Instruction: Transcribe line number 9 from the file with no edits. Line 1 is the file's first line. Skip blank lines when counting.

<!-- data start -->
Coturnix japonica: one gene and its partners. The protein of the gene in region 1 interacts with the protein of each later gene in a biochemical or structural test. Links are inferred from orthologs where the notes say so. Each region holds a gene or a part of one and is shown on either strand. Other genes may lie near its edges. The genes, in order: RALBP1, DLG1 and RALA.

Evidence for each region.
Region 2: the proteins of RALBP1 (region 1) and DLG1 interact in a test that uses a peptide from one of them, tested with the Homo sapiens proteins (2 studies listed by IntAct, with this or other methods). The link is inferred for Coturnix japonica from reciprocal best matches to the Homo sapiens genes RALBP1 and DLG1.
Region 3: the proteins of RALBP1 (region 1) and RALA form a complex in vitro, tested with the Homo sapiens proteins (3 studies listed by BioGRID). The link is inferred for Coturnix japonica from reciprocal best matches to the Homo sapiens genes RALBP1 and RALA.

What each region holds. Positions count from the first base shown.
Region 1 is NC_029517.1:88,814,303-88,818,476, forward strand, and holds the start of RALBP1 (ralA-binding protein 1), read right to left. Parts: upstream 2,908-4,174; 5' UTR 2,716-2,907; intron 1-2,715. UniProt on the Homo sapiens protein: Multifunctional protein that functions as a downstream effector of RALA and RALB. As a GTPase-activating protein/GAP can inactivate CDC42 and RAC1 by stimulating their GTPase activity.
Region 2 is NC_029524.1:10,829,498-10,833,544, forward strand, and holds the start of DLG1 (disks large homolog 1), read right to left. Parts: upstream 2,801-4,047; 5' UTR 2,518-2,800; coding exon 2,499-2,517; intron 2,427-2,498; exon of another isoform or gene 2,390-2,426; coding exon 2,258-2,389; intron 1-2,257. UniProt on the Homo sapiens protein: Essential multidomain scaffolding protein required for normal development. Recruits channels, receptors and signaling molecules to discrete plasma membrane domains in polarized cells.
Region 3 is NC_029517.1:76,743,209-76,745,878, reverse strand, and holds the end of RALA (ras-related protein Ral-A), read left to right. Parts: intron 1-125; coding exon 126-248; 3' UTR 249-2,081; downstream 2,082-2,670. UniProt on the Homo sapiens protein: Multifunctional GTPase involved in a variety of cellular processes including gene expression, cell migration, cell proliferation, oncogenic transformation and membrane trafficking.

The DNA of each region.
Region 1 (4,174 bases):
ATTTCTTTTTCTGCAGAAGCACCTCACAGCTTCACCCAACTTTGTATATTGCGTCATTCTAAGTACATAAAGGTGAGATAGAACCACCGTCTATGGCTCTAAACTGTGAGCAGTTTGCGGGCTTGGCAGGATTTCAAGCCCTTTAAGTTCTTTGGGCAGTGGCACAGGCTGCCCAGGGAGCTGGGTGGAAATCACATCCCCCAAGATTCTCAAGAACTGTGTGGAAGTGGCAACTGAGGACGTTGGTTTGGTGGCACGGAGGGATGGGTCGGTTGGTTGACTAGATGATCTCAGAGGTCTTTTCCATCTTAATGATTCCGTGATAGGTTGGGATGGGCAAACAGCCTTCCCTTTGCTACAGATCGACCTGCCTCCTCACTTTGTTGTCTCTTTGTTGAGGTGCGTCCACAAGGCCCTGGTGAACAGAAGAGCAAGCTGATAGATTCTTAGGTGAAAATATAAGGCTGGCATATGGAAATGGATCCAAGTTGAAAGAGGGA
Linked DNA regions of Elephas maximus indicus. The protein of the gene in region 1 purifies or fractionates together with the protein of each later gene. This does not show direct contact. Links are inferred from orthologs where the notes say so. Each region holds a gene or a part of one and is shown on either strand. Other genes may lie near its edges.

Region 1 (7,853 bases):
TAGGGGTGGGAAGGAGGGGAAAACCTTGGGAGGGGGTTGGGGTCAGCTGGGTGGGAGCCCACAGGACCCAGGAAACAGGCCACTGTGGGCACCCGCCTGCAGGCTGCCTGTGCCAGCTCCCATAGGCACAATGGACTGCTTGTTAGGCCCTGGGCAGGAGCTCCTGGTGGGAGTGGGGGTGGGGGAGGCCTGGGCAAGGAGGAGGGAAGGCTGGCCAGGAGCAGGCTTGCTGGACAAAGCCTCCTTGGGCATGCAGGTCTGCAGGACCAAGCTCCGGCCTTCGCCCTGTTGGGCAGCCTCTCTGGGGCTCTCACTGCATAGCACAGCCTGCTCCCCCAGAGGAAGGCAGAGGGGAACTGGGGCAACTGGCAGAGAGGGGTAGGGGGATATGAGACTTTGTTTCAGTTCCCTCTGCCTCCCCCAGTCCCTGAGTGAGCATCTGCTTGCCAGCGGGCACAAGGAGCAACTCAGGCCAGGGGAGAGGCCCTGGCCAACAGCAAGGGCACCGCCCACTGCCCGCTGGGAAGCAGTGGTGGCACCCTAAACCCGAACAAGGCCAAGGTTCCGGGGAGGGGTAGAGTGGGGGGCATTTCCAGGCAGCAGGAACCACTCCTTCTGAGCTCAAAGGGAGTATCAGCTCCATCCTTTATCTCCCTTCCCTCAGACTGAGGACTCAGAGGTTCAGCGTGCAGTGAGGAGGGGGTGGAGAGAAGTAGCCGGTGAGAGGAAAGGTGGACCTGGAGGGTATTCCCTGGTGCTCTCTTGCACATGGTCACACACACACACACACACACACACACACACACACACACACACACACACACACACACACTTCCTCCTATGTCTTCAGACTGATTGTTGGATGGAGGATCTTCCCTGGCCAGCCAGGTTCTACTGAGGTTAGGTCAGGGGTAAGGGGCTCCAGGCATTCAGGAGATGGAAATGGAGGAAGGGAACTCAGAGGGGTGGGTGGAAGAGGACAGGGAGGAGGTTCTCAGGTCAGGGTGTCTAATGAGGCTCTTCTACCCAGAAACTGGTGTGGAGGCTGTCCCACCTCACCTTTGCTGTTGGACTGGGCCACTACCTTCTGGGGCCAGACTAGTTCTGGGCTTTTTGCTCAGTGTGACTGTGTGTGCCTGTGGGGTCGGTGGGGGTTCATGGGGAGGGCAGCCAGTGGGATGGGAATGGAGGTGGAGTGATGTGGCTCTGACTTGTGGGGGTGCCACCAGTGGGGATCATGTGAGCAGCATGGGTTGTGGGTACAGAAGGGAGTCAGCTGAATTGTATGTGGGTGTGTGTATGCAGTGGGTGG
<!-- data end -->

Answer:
The DNA of each region.